Soon the screen came back to life.
Now came the central claim. Natural kinds are simply those things picked out by the taxonomy of some domain of investigation in which induction and explanation are supported. That is it. No more. The notion is relational. There are no natural kinds, only natural kinds with respect to this or that investigation.
Call them "naturalized kinds," Bert Leuridan had earlier suggested to P.D. and me. But P.D. did not want to multiply names in vain. We already talk of natural kinds. Let's stick with that.
Whatever they are called, it is nice deflation, I thought. But what can you do with your new toy? That was the question I wanted to see answered and that was what I wrote in my notebook when there was still half a talk to go. Such questions rarely get answered. However this time it was answered, in spades.
P.D. now worked through a list of examples from various sciences, all illustrating his view. There was the case of species in biology; of whether there is distributed cognition that extends outside our person; whether instrumentation in science is a natural kind. His first example was my favorite, however.
Just what is a planet? There is no essence of which planets partake. That fact was made strikingly clear in 2006 when the International Astronomical Union declared that Pluto was not a planet, despite all our textbooks since 1930. It was merely a "dwarf planet."
The natural kind, planet, is defined relative to the astronomers investigation and Pluto. The IAU had decided through that investigation that planets must orbit the sun; be sufficiently massive to form a near sphere under their own gravity; and they must clear the neighborhood of their orbit of other masses.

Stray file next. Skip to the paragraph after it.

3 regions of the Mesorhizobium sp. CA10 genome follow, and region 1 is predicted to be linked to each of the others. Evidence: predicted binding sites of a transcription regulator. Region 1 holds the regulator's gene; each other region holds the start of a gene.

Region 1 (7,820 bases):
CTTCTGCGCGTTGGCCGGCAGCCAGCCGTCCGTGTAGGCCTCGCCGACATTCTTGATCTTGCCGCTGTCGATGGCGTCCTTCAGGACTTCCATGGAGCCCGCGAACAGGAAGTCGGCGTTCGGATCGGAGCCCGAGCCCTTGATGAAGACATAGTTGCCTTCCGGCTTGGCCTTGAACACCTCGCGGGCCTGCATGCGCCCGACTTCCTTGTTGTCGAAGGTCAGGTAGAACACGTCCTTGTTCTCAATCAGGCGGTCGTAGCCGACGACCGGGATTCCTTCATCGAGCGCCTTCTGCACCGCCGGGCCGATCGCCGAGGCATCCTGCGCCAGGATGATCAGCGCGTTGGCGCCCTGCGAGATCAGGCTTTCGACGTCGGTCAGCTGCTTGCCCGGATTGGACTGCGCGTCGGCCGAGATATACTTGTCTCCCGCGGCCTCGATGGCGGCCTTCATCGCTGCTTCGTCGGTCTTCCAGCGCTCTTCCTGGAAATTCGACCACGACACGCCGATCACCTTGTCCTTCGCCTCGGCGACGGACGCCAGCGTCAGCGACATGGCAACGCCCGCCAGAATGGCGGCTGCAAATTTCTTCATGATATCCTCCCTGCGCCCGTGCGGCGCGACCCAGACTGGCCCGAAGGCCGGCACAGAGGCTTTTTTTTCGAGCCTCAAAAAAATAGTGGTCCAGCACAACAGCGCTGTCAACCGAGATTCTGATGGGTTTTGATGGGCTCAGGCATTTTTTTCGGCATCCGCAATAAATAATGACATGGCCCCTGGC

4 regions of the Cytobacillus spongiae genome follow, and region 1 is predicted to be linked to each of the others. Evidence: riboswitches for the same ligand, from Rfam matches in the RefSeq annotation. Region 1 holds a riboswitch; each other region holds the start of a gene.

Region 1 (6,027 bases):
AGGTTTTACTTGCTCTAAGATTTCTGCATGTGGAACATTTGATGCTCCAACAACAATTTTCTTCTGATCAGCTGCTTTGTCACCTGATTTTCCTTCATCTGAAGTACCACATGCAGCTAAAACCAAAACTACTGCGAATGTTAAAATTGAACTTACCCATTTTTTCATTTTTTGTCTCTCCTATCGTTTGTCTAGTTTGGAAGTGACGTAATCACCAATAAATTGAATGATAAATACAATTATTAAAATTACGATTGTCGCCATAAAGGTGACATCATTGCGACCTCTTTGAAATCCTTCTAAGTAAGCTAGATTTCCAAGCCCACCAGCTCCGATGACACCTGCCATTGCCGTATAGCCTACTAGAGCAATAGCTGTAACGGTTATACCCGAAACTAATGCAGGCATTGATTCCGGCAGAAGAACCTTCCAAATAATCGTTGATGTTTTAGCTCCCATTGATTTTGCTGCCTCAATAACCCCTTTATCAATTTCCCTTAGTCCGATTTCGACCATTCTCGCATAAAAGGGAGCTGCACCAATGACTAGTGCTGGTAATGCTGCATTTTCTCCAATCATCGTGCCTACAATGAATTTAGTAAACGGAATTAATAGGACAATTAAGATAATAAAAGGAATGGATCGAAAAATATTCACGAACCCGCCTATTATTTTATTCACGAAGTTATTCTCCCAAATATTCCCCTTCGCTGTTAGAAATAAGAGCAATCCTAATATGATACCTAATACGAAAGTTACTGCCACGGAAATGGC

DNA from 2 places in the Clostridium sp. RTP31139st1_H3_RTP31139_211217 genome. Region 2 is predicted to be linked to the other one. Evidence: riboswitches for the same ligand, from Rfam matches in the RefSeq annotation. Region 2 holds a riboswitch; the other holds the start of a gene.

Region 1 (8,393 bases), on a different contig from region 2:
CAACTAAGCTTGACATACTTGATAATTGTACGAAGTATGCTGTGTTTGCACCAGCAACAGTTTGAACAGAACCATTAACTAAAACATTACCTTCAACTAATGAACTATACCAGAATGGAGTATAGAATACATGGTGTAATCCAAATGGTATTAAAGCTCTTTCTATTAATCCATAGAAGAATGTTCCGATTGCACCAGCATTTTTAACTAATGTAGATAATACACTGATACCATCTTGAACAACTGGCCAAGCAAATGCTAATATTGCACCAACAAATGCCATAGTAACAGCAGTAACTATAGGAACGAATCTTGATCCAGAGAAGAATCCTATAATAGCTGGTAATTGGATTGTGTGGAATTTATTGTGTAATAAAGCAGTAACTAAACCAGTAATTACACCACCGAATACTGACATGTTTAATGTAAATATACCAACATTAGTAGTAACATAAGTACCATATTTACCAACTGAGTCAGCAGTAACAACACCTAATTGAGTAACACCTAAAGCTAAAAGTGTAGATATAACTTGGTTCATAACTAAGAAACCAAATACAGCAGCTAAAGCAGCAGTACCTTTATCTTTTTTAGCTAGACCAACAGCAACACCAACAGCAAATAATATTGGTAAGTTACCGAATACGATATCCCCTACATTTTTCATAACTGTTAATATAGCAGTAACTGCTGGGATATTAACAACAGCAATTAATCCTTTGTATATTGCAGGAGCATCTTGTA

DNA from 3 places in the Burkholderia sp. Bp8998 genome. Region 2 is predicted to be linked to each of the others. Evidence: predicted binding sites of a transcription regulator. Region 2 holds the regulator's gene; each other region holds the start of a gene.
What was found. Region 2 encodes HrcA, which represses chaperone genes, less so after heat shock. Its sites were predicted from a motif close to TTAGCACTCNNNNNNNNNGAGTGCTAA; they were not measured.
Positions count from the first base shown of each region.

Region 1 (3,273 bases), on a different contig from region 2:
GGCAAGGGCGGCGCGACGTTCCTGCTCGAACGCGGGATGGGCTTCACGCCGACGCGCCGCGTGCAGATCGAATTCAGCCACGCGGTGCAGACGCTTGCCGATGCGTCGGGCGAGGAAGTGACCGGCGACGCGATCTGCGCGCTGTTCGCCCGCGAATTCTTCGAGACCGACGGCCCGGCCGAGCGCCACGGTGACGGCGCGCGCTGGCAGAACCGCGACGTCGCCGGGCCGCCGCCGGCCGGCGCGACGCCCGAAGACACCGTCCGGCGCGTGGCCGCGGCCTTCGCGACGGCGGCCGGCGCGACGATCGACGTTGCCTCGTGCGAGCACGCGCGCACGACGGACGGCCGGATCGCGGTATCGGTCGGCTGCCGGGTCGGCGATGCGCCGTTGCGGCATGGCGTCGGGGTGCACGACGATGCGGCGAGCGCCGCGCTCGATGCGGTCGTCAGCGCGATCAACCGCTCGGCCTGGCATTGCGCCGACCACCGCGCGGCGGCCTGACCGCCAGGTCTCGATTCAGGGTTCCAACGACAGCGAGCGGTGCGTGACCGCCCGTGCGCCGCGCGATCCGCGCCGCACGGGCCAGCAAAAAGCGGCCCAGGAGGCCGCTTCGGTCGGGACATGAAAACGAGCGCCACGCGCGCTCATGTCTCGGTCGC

Pluto did the first two, but not the third. So the taxonomy of the astronomers classified it as a kind different from planet. Pluto doesn't make it all the way to planethood, only to dwarf planethood.
Is the division between planet and dwarf planet purely arbitrary, so that there is nothing about nature in it? That is not so. It is quite different from an arbitrary classification of Pluto as a planet since it is one of nine objects so named in recent astronomy texts. The IAU taxonomy is grounded in astrophysics. Is it metaphysical? It is not so, in so far as it calls up no notions of intrinsicness or essence.
The talk ended, our interest in bagels was rekindled and we prepared for question time. It was clear that it would be an energetic question time. The new device of inviting people to write their names on the blackboard was proving itself; and it worked again.
How does this classification of Pluto as other than a planet support induction? That was Jim Bogen's question. We know that everything classified as a planet will clear its orbit, P D. replied. Pluto, it turns out, does not.
Sandy pressed P.D. on an issue to which others returned. It seems that anything, no matter how odd, can be a natural kind if one is willing to allow correspondingly odd investigations. P.D. was willing to defend that view. He did not know where to draw the line between worthy scientific investigations and utterly bogus ones. But you don't need to know where the line is to know you've gone too far, was Sandy's retort. P.D. held fast, quietly and politely, and that seems just right to me. If we realize that anything can end up as a natural kind, we don't get tempted by an idle metaphysics of natural kinds.
John D. Norton